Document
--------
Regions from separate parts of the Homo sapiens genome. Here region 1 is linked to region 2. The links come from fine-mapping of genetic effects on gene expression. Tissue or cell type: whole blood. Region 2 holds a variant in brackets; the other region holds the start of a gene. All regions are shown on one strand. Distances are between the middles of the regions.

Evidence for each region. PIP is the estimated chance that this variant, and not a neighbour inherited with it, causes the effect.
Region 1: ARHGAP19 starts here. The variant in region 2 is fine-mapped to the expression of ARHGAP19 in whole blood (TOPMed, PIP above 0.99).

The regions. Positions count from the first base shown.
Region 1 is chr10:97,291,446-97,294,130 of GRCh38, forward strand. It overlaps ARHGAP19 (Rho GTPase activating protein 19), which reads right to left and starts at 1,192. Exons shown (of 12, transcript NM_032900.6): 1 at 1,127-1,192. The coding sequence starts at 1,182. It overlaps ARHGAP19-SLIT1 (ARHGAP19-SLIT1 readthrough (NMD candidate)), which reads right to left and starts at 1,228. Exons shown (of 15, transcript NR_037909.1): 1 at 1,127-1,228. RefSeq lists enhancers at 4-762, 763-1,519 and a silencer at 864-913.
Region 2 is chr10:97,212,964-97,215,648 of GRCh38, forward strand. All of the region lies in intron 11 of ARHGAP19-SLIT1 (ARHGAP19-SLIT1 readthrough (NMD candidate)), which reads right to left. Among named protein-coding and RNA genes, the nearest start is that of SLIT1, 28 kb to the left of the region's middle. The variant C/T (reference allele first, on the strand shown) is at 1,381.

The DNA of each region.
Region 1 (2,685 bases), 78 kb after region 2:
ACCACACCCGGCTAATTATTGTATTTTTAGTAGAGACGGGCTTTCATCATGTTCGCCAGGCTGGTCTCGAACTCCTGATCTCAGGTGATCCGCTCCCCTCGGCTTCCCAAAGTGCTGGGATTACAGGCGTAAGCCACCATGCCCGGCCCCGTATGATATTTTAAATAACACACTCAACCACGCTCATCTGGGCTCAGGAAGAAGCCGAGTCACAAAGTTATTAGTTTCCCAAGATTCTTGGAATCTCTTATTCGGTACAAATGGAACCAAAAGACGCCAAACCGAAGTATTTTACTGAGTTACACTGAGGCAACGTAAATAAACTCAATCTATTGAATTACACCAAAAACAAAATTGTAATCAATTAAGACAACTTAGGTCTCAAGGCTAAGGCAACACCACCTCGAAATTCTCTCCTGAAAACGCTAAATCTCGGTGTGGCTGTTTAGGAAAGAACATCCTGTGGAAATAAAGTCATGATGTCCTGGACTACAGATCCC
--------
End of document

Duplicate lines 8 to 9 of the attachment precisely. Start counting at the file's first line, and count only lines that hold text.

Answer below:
Region 1 (2,685 bases), 78 kb after region 2:
ACCACACCCGGCTAATTATTGTATTTTTAGTAGAGACGGGCTTTCATCATGTTCGCCAGGCTGGTCTCGAACTCCTGATCTCAGGTGATCCGCTCCCCTCGGCTTCCCAAAGTGCTGGGATTACAGGCGTAAGCCACCATGCCCGGCCCCGTATGATATTTTAAATAACACACTCAACCACGCTCATCTGGGCTCAGGAAGAAGCCGAGTCACAAAGTTATTAGTTTCCCAAGATTCTTGGAATCTCTTATTCGGTACAAATGGAACCAAAAGACGCCAAACCGAAGTATTTTACTGAGTTACACTGAGGCAACGTAAATAAACTCAATCTATTGAATTACACCAAAAACAAAATTGTAATCAATTAAGACAACTTAGGTCTCAAGGCTAAGGCAACACCACCTCGAAATTCTCTCCTGAAAACGCTAAATCTCGGTGTGGCTGTTTAGGAAAGAACATCCTGTGGAAATAAAGTCATGATGTCCTGGACTACAGATCCC